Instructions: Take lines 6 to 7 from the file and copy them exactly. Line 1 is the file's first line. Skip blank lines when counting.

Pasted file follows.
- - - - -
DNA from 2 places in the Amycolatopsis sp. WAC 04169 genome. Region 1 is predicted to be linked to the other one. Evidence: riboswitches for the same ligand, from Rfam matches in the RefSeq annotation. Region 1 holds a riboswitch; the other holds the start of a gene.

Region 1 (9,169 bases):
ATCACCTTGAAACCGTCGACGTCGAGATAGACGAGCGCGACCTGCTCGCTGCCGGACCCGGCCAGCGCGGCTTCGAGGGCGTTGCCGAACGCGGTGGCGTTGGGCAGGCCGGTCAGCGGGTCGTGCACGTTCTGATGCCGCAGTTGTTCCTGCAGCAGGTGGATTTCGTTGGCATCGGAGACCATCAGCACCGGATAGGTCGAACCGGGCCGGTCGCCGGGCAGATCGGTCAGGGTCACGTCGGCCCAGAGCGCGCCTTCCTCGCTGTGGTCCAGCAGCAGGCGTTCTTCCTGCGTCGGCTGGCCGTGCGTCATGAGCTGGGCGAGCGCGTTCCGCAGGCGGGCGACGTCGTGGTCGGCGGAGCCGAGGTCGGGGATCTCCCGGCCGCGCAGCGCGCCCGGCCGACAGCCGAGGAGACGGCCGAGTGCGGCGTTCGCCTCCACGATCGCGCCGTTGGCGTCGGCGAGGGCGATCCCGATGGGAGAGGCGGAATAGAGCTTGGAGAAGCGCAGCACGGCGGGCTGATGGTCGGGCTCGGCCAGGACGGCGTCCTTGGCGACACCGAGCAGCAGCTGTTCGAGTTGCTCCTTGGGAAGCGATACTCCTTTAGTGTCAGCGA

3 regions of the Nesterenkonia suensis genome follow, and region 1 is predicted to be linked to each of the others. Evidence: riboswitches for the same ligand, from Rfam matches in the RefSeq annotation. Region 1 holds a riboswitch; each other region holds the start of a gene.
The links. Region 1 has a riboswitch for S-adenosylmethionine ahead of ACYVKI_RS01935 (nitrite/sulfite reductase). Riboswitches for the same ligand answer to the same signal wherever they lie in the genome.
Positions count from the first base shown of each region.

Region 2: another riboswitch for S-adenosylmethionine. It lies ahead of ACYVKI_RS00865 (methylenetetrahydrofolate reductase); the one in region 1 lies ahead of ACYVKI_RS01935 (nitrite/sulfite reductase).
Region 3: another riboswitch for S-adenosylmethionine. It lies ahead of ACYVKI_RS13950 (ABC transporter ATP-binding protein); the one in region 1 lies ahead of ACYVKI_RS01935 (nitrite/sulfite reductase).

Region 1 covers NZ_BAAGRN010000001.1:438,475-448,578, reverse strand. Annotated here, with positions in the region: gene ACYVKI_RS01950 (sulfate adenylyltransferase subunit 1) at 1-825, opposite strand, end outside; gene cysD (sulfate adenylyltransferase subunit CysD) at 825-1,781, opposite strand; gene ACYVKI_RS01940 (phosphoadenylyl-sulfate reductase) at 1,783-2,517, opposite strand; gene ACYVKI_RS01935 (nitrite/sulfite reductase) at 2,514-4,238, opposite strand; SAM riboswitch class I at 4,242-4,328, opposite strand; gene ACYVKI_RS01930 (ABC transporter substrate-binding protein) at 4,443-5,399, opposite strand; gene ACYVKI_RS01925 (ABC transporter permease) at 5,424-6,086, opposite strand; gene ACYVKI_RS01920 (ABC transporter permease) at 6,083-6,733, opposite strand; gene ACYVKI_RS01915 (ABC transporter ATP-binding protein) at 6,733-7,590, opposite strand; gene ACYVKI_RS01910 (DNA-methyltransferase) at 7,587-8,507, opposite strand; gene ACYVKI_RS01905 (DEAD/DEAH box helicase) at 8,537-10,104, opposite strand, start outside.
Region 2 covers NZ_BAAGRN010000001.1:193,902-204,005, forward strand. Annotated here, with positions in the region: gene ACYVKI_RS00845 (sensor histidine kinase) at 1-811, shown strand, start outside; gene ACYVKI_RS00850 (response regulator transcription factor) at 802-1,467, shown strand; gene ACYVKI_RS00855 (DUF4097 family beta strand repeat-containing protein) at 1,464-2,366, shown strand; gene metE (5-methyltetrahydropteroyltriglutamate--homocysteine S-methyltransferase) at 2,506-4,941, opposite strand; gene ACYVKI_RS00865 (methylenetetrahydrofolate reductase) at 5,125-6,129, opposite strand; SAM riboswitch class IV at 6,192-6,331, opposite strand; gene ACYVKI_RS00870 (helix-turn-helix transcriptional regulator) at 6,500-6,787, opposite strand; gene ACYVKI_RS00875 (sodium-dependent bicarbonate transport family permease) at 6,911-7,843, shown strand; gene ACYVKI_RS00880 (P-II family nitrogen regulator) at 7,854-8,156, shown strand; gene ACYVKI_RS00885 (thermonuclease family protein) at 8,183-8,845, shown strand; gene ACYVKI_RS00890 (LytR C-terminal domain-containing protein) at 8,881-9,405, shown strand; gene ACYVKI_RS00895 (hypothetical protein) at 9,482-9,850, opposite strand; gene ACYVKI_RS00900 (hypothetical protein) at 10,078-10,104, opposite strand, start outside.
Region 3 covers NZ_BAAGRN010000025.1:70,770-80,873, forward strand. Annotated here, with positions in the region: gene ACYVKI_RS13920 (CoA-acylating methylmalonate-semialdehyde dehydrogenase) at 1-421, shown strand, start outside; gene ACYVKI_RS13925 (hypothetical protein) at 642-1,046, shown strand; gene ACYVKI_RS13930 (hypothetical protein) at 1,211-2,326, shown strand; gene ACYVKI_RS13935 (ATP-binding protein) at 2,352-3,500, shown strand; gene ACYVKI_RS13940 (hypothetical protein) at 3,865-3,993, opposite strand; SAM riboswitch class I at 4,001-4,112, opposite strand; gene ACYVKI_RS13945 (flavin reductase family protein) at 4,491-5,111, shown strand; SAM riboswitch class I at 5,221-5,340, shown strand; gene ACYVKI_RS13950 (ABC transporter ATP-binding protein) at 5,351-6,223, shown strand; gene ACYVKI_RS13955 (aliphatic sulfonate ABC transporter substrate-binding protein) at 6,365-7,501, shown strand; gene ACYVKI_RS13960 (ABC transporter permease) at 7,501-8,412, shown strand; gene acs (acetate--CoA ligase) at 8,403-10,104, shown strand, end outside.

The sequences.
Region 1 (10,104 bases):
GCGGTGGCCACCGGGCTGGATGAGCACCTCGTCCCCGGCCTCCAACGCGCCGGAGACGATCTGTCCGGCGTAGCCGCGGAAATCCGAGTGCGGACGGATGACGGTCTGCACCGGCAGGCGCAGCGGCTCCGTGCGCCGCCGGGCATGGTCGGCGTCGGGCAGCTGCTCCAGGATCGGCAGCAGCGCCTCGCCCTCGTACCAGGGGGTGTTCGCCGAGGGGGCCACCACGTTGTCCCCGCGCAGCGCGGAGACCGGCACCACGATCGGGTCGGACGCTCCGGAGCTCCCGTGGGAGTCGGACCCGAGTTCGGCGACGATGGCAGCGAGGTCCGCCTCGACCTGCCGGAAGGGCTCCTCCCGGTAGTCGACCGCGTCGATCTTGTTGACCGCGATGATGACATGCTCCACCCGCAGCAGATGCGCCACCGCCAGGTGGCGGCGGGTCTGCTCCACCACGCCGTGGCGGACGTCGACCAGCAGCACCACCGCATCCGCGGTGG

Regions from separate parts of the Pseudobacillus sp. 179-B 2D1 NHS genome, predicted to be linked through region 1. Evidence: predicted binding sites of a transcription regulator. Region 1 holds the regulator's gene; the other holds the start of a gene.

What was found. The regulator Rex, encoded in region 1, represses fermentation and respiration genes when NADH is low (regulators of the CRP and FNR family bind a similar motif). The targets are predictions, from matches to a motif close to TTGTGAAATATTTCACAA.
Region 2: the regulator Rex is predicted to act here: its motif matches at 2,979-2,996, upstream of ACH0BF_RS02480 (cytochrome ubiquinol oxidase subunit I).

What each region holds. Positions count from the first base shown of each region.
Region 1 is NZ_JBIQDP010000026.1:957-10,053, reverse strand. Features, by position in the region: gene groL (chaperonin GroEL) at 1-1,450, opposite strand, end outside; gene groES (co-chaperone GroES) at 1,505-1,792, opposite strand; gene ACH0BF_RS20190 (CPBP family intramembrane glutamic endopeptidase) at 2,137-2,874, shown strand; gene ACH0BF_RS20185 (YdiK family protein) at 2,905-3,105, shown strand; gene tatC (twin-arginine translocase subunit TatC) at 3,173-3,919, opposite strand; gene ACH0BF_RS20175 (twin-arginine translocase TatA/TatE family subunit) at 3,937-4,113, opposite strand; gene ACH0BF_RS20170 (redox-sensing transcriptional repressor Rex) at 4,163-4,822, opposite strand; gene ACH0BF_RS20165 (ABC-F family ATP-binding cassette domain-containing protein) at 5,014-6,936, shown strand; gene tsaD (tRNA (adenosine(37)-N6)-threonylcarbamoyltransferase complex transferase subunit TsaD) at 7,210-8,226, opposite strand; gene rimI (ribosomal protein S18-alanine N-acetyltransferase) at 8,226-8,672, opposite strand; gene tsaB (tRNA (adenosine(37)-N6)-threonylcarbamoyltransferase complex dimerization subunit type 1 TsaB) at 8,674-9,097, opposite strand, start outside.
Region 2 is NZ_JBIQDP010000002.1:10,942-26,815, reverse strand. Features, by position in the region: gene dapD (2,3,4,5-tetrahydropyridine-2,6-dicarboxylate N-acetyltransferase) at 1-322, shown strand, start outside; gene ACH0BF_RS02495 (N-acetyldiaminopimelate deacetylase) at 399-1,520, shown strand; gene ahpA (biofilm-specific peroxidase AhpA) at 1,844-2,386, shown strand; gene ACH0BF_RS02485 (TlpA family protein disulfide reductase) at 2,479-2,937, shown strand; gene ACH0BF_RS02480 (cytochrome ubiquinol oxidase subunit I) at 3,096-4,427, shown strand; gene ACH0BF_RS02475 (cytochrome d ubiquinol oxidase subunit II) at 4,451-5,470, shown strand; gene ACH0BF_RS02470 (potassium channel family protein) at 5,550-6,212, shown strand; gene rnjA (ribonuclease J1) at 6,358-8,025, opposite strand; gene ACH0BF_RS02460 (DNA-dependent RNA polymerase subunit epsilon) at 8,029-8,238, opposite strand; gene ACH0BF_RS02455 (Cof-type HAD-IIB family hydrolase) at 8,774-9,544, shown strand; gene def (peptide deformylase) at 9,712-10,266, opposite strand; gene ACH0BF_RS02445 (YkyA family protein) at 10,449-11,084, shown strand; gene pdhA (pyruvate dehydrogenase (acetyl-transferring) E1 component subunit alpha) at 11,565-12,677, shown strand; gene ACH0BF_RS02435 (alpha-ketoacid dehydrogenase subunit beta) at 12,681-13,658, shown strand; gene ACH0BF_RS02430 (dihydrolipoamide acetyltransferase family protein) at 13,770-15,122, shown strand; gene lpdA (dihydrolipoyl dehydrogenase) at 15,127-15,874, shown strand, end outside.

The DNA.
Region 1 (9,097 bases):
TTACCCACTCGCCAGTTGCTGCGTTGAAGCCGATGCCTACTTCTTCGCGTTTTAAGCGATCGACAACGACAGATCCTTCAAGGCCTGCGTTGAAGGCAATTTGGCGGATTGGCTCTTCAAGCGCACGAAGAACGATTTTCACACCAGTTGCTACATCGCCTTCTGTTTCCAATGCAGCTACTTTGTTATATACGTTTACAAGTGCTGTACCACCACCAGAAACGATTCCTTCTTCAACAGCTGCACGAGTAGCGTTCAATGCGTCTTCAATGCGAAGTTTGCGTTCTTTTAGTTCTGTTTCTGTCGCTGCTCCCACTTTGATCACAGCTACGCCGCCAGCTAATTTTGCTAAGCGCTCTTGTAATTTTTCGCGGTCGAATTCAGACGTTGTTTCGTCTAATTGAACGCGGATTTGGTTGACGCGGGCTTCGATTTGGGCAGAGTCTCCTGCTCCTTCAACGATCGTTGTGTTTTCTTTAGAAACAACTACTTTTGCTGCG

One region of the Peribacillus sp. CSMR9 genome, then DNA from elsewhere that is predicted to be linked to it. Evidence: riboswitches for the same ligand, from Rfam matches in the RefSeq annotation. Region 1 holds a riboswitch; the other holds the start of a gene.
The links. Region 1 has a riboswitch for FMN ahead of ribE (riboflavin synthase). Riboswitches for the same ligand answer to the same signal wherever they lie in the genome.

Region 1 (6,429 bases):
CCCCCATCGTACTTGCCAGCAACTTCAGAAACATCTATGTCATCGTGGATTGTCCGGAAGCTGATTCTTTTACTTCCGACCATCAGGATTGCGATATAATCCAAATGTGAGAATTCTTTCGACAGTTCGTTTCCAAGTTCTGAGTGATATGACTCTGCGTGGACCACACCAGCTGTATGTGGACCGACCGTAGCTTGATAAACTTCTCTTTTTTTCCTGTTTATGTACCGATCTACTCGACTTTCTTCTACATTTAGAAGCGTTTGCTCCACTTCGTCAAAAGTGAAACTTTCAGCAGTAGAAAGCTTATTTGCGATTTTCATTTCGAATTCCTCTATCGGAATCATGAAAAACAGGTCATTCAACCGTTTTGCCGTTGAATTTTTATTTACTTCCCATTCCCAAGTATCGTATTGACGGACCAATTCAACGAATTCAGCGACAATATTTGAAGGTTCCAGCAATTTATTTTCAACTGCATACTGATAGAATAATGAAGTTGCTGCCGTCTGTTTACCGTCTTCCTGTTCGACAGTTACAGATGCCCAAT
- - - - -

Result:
Positions count from the first base shown of each region.

Region 2: another riboswitch for S-adenosylmethionine. It lies ahead of ACYVKI_RS00865 (methylenetetrahydrofolate reductase); the one in region 1 lies ahead of ACYVKI_RS01935 (nitrite/sulfite reductase).